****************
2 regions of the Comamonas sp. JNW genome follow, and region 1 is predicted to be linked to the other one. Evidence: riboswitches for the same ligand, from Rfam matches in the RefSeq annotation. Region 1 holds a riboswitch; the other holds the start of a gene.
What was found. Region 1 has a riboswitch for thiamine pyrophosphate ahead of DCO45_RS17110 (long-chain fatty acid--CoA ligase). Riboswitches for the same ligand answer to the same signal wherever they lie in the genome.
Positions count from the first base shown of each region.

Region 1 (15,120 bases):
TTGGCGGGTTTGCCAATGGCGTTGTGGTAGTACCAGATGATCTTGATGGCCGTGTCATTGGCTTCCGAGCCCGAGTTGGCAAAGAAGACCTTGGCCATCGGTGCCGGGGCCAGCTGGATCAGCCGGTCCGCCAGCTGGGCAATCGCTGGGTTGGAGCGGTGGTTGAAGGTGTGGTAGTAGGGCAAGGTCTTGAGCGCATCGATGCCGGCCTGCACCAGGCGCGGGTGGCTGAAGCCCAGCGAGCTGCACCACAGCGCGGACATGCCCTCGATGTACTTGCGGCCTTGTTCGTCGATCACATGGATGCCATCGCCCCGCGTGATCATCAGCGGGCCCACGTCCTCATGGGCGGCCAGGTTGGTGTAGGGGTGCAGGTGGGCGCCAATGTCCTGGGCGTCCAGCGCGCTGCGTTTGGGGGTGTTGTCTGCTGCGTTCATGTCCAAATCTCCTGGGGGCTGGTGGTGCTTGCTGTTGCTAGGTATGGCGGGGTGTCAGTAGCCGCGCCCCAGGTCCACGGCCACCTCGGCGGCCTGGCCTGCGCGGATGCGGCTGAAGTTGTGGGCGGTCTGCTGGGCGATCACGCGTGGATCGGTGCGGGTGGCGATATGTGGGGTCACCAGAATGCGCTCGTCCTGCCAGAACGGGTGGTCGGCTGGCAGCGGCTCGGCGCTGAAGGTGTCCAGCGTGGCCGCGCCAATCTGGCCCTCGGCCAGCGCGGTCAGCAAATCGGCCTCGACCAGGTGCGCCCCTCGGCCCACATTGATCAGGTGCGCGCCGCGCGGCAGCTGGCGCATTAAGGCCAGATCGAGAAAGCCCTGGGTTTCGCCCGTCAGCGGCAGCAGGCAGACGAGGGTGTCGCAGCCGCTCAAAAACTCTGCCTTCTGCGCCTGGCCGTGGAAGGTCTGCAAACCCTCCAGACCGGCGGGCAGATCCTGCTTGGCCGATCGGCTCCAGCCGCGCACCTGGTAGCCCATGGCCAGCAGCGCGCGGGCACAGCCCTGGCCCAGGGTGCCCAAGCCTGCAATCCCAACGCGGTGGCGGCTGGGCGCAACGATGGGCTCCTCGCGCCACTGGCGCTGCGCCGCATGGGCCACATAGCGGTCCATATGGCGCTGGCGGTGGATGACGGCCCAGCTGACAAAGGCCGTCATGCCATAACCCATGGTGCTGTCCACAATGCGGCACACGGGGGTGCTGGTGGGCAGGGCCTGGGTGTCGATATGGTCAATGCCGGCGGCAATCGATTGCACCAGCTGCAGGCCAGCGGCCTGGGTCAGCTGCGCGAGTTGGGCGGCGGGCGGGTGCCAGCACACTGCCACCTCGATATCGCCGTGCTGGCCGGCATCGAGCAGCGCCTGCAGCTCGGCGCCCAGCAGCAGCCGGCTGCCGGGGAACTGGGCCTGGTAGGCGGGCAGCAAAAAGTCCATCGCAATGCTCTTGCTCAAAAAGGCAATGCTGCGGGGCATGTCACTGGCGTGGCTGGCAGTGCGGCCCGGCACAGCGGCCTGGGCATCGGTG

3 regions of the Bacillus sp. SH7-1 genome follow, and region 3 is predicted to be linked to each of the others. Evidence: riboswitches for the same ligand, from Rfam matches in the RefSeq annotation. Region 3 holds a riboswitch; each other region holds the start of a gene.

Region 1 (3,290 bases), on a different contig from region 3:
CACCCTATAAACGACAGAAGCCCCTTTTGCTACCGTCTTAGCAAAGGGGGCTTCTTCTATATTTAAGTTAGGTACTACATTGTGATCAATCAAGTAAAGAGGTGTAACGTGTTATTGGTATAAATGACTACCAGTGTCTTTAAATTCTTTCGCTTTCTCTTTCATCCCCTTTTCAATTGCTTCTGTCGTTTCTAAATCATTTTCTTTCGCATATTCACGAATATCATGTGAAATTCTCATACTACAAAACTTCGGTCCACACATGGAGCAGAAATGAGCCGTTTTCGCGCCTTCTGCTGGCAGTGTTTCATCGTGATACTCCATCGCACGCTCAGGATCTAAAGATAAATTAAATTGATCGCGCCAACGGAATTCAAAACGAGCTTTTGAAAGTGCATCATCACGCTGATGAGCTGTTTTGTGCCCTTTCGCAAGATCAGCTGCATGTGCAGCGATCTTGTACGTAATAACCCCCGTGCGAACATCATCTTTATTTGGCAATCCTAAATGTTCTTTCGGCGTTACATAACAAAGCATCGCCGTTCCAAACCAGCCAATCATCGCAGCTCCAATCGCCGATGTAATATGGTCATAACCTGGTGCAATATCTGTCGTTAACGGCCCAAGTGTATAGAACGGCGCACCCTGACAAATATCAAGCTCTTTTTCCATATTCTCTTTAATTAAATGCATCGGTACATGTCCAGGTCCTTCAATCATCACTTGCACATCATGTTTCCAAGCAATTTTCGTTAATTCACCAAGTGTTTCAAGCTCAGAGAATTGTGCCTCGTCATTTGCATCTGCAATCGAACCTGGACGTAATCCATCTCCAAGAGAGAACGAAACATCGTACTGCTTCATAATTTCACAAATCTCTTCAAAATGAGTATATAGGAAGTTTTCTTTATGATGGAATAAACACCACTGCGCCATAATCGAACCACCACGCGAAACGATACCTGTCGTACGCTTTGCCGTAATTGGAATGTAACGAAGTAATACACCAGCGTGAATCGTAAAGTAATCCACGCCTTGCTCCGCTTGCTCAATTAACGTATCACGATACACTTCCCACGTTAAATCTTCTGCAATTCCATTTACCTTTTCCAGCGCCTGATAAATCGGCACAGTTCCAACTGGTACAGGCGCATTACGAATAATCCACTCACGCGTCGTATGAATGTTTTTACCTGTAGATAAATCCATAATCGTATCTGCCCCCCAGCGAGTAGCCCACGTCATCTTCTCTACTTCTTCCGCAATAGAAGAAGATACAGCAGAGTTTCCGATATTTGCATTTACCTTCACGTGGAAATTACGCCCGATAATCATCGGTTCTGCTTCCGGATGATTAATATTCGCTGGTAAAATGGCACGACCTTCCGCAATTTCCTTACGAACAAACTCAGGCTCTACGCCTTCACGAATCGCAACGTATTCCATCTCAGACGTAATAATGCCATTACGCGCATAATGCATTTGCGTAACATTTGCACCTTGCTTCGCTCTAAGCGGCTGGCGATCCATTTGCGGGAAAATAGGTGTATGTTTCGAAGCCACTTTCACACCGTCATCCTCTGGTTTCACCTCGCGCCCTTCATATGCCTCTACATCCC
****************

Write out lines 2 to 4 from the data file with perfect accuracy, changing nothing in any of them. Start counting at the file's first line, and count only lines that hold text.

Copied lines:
What was found. Region 1 has a riboswitch for thiamine pyrophosphate ahead of DCO45_RS17110 (long-chain fatty acid--CoA ligase). Riboswitches for the same ligand answer to the same signal wherever they lie in the genome.
Positions count from the first base shown of each region.

Region 1 (15,120 bases):